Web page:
As you may know, I recently led a three day revival down at First Christian Church, Belvedere, South Carolina. It was a long drive, a busy weekend, a lot of work in preparation and I enjoyed every minute of it (except for the long drive down and back part). The minister of the congregation is a friend of mine who used to be a member at Central Christian Church in Augusta, Georgia. I want to thank our Board for making me available to lead the revival.
One summer long ago I needed to make some extra money. I was a young twenty-two year old minister in training, making $65.00 a week with housing provided and although Mary was working full time for the University of Kentucky things were tight. We budgeted pretty carefully but had very little left over at the end of each week. As summer hit full stride I was asked if I wanted to “cut tobacco”. Having grown up in the suburbs my whole life I had no idea what that involved but the pay was darn good and I was young and could do anything. It has been a long time but as I remember I was paid twenty-five dollars a day and worked from around seven or so in the morning until three or four o’clock in the afternoon. It was hot, dirty, demanding, tough work.
As recent as a couple of years ago travelling on Layhill Road toward Norwood Road was a reasonably pleasant driving experience. Layhill was a two lane country road that was criss-crossed with any number of side streets, none of which posed any particular problems from a traffic point of view. Driving north you soon passed several holes on the front nine of the Northwest Golf Course which present a beautiful manicured view of the fairways, greens and several tee boxes. After passing the intersection of Norbeck Road you were pretty much in the country passing the historic Red Door country store, an old historic mansion which is now a headquarters building for the Maryland National Park and Planning Commission, and the beginning point for a wonderful little jaunt on the Underground Railroad trail of civil war origin. All those beautiful places remain but two changes in the road alignments have changed the pleasant, tranquil drive into one of competition, driver’s more base tendencies and well, just plain not fun to drive anymore. The name of the game has changed. It’s now “beat your neighbor”.
Jamie Coots was a Kentucky preacher who took Jesus literally when he said that he gave his disciples the power to tread on snakes and scorpions and that nothing would hurt them. Yep, it’s in the Bible alright, look it up. You will find it in Luke 10:19.
Our yard backs up to a small creek about a 100 yards or so from the back of our house. It’s all woods with a mixture of hardwoods including red oak, white oak, tulip poplar, maple, hickory and other trees. It’s all down a grade that results in a quiet and secluded bottom land through which the creek flows. Some years ago a large old oak fell down during a storm and as it fell it landed over the creek.
While driving to church the other day I caught a glance of an old fence post in an overgrown field along the road. It was just an old fence post, one of those we have all seen which are the remnants of a long ago time and place. There wasn’t much of it left and the fence was long gone. It was just a remnant from the past. Most of the time we just pass an old fence post by and don’t give it a thought, yet this time I thought quite a bit about that old post. I thought of days long when the road was probably a smaller one lane country road, maybe even not paved and some farmer had put up the fence to keep his cows in or maybe his goats or whatever he was raising in his land. Or, just as likely it was part of the old fence line meant to define the boundaries of someone’s farm. Now it was just the remnant of a long ago time, a different time and a soon to be gone forever reminder of that which came before us, of a way of life that is no more and of the inevitable march of time.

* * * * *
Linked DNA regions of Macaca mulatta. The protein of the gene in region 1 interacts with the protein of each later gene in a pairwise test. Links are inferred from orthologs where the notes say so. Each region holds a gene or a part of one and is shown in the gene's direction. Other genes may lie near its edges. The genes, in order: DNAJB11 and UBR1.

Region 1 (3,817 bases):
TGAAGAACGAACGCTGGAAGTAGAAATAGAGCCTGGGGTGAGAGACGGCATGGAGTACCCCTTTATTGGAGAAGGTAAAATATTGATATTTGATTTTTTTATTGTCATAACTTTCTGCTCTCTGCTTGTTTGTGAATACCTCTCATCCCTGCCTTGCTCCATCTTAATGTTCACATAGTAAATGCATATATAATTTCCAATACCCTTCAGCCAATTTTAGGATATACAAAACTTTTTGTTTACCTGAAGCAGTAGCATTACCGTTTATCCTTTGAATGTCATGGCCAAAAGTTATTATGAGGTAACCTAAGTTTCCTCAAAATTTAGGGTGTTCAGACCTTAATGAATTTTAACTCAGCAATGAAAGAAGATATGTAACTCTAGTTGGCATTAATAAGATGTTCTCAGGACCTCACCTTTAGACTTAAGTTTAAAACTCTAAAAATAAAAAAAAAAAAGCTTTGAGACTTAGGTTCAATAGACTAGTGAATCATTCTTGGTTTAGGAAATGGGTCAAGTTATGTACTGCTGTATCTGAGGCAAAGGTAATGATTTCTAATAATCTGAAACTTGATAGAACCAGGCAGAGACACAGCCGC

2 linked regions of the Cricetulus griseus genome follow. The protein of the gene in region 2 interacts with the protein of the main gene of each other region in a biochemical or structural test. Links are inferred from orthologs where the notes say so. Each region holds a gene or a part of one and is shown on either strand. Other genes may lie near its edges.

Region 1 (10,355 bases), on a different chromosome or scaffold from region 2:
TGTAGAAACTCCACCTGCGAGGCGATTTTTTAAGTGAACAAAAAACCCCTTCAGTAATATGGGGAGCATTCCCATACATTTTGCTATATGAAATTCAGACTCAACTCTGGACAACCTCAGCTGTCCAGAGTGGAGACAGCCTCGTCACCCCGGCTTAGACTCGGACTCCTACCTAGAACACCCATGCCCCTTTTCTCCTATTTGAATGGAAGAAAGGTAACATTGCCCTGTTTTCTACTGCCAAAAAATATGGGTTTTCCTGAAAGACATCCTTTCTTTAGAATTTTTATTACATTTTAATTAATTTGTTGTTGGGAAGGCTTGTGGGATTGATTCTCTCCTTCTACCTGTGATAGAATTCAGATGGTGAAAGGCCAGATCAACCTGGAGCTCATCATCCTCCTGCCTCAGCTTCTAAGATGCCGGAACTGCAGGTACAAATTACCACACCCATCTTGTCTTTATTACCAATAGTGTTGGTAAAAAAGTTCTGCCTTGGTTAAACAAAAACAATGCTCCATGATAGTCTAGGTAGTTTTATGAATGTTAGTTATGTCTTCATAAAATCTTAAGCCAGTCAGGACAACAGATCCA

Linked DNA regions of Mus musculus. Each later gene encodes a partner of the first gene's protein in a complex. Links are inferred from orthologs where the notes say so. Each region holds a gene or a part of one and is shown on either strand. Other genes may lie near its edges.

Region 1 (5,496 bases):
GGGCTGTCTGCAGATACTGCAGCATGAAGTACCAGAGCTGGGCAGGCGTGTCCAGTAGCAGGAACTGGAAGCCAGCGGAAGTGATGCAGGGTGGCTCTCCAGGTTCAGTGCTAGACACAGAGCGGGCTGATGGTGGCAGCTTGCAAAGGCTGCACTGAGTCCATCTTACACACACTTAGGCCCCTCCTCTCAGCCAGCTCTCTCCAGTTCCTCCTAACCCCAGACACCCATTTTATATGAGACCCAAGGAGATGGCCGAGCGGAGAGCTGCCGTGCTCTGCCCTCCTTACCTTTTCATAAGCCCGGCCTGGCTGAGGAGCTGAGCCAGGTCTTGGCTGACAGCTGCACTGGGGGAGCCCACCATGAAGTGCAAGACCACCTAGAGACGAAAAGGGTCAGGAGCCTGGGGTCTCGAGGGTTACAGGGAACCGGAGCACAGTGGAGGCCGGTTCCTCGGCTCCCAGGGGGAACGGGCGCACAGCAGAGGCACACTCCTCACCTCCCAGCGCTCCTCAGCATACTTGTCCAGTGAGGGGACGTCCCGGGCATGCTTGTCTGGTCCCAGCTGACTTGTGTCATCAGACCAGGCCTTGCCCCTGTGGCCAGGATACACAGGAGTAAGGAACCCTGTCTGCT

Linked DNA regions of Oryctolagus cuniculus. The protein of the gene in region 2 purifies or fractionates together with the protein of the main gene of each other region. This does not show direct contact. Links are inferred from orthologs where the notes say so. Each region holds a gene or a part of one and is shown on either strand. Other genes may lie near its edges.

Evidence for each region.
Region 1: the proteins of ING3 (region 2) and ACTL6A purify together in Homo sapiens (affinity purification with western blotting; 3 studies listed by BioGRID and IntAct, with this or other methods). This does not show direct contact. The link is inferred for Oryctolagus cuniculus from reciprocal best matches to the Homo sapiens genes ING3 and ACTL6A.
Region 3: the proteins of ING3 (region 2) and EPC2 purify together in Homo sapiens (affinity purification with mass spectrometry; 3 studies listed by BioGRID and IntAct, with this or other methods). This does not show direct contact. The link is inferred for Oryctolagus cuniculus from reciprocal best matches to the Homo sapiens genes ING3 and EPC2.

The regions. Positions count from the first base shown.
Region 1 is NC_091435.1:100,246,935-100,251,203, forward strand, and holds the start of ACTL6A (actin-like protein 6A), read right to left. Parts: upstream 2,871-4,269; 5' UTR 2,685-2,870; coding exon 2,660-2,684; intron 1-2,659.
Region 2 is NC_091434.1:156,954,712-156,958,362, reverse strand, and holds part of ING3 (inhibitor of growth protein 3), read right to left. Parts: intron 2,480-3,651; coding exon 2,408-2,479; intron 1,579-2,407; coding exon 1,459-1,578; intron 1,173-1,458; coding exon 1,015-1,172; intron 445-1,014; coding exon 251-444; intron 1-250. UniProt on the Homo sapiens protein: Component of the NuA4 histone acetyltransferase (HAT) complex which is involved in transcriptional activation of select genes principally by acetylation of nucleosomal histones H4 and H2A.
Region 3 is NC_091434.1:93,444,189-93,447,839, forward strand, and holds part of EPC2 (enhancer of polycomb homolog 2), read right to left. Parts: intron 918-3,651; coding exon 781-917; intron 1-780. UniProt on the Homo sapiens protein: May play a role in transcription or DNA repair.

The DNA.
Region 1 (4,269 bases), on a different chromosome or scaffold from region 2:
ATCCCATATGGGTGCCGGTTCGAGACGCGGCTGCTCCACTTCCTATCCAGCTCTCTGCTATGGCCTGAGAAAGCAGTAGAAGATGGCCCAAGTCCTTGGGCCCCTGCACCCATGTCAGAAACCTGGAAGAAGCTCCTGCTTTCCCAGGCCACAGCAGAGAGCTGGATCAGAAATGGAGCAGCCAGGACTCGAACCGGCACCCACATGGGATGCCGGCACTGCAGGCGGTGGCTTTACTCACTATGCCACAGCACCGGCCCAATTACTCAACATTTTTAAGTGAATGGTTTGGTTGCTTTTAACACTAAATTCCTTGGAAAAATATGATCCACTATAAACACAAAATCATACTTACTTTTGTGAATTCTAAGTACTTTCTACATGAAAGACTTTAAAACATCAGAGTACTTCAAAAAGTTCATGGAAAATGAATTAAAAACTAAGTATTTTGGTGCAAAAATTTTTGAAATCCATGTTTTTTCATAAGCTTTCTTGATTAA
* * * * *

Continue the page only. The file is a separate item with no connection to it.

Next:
It was late in the evening on a perfectly pleasant day. Mary and I had both been involved in physical therapy at the same place and as we departed I decided it was too late for Mary to go home and cook dinner and I wouldn’t know how to cook dinner, no matter what time it was. Thinking about how much pain I was in from the therapy and how Mary surely felt as badly I did I suggested we just get carry-out from a restaurant in Olney. I dropped Mary off at the door to go in and place our order and I pulled into a parking space to wait for her return.
“Never, never, never believe any war will be smooth and easy, or that anyone who embarks on the strange voyage can measure the tides and hurricanes he will encounter.” – Winston Churchill, My Early Life: A Roving Commission
I read the above quotation in the book “Known and Unknown” by Donald Rumsfeld. The part that caught my attention was the reference to not being able to measure or anticipate the tides and hurricanes one might encounter on a strange voyage. Who knows what the future brings?
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